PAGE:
Therefore, if a reasonable person would have felt free to terminate the encounter, the encounter is a “consensual encounter,” rather than a seizure or detention.

The court of appeals then examined whether Sergeant Massey was engaged in the traffic stop (a seizure) or a consensual encounter when he asked Triana questions unrelated to the traffic stop (about drugs and guns) and asked for consent to search the vehicle.  First, the court observed that the dashcam video showed that Triana had received all of his documents and a warning citation prior to being asked about drugs, guns and consent to search.  In fact, the court noted that after he received all of his documents, Triana asked Sergeant Massey for directions to the nearest store so he could get tools to remove the license plate cover.  The court of appeals stated that this “strongly suggests reasonable person would have felt free to leave.”[vi]  Sergeant Massey provided Triana with directions to the closest store and then asked whether Triana would mind if he asked him a question.  When Triana indicated that he did not mind, Sergeant Massey then asked whether Triana had an illegal drugs, guns or cash in the truck.  He also asked if Triana would mind if he searched the vehicle.  Triana seemed to not fully understand the question.  After about a minute of trying to explain, Trooper Mejia, who spoke Spanish, arrived and explained the consent to search form to Triana.  At this time Triana consented to a search.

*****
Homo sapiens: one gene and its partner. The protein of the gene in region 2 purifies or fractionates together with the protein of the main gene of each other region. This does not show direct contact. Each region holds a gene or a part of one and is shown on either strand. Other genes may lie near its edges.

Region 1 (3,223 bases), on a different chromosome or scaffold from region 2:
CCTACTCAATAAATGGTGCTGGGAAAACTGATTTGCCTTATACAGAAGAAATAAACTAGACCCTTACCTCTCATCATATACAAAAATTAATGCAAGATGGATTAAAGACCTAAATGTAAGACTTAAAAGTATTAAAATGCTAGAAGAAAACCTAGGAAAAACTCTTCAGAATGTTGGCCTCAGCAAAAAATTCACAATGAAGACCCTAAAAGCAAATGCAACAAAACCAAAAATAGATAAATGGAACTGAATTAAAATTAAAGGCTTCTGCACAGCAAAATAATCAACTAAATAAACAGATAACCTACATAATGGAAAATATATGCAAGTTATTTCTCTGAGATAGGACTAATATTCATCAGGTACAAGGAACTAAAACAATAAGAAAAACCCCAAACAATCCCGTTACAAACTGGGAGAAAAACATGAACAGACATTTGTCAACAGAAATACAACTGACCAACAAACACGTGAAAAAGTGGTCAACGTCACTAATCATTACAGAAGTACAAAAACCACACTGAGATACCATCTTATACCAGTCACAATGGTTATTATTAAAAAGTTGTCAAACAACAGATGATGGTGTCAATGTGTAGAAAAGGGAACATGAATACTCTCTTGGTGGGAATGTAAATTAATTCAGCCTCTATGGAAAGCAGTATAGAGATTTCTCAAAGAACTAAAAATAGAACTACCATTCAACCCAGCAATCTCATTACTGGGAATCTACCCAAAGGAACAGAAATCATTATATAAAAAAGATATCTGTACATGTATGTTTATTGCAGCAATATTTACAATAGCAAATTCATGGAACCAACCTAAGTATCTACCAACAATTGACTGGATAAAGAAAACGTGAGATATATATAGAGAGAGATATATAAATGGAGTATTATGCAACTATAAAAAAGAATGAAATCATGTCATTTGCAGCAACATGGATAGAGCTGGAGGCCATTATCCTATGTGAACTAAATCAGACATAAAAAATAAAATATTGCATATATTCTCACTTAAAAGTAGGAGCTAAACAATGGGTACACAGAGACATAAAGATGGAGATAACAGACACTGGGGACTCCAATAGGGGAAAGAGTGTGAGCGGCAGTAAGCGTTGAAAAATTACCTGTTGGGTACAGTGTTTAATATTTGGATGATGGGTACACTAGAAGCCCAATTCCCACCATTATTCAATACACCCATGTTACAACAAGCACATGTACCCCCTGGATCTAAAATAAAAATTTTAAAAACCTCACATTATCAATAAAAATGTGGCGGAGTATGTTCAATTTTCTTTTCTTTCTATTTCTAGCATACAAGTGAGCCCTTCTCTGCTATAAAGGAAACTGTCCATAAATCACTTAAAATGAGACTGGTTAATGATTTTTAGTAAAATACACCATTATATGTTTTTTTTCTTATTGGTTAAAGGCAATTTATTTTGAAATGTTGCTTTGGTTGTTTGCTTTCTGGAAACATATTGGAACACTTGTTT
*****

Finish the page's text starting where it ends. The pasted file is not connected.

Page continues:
The court of appeals then stated